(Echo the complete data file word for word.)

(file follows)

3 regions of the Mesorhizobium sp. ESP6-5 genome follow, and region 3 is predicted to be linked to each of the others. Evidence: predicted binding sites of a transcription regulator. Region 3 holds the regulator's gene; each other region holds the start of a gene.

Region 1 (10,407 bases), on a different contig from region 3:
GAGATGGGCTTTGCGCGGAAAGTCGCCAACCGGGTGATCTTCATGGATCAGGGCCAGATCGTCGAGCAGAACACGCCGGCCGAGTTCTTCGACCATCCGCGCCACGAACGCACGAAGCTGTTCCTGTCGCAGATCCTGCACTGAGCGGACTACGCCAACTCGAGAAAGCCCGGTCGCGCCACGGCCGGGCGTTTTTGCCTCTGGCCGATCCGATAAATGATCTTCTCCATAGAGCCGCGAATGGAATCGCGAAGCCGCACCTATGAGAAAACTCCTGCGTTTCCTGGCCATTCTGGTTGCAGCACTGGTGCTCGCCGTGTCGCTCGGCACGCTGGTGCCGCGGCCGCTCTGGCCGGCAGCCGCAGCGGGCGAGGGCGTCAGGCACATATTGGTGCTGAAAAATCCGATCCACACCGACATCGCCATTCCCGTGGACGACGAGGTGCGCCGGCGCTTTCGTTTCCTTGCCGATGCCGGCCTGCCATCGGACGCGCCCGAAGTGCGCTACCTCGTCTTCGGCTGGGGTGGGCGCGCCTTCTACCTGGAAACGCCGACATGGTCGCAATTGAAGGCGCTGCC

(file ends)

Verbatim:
3 regions of the Mesorhizobium sp. ESP6-5 genome follow, and region 3 is predicted to be linked to each of the others. Evidence: predicted binding sites of a transcription regulator. Region 3 holds the regulator's gene; each other region holds the start of a gene.

Region 1 (10,407 bases), on a different contig from region 3:
GAGATGGGCTTTGCGCGGAAAGTCGCCAACCGGGTGATCTTCATGGATCAGGGCCAGATCGTCGAGCAGAACACGCCGGCCGAGTTCTTCGACCATCCGCGCCACGAACGCACGAAGCTGTTCCTGTCGCAGATCCTGCACTGAGCGGACTACGCCAACTCGAGAAAGCCCGGTCGCGCCACGGCCGGGCGTTTTTGCCTCTGGCCGATCCGATAAATGATCTTCTCCATAGAGCCGCGAATGGAATCGCGAAGCCGCACCTATGAGAAAACTCCTGCGTTTCCTGGCCATTCTGGTTGCAGCACTGGTGCTCGCCGTGTCGCTCGGCACGCTGGTGCCGCGGCCGCTCTGGCCGGCAGCCGCAGCGGGCGAGGGCGTCAGGCACATATTGGTGCTGAAAAATCCGATCCACACCGACATCGCCATTCCCGTGGACGACGAGGTGCGCCGGCGCTTTCGTTTCCTTGCCGATGCCGGCCTGCCATCGGACGCGCCCGAAGTGCGCTACCTCGTCTTCGGCTGGGGTGGGCGCGCCTTCTACCTGGAAACGCCGACATGGTCGCAATTGAAGGCGCTGCC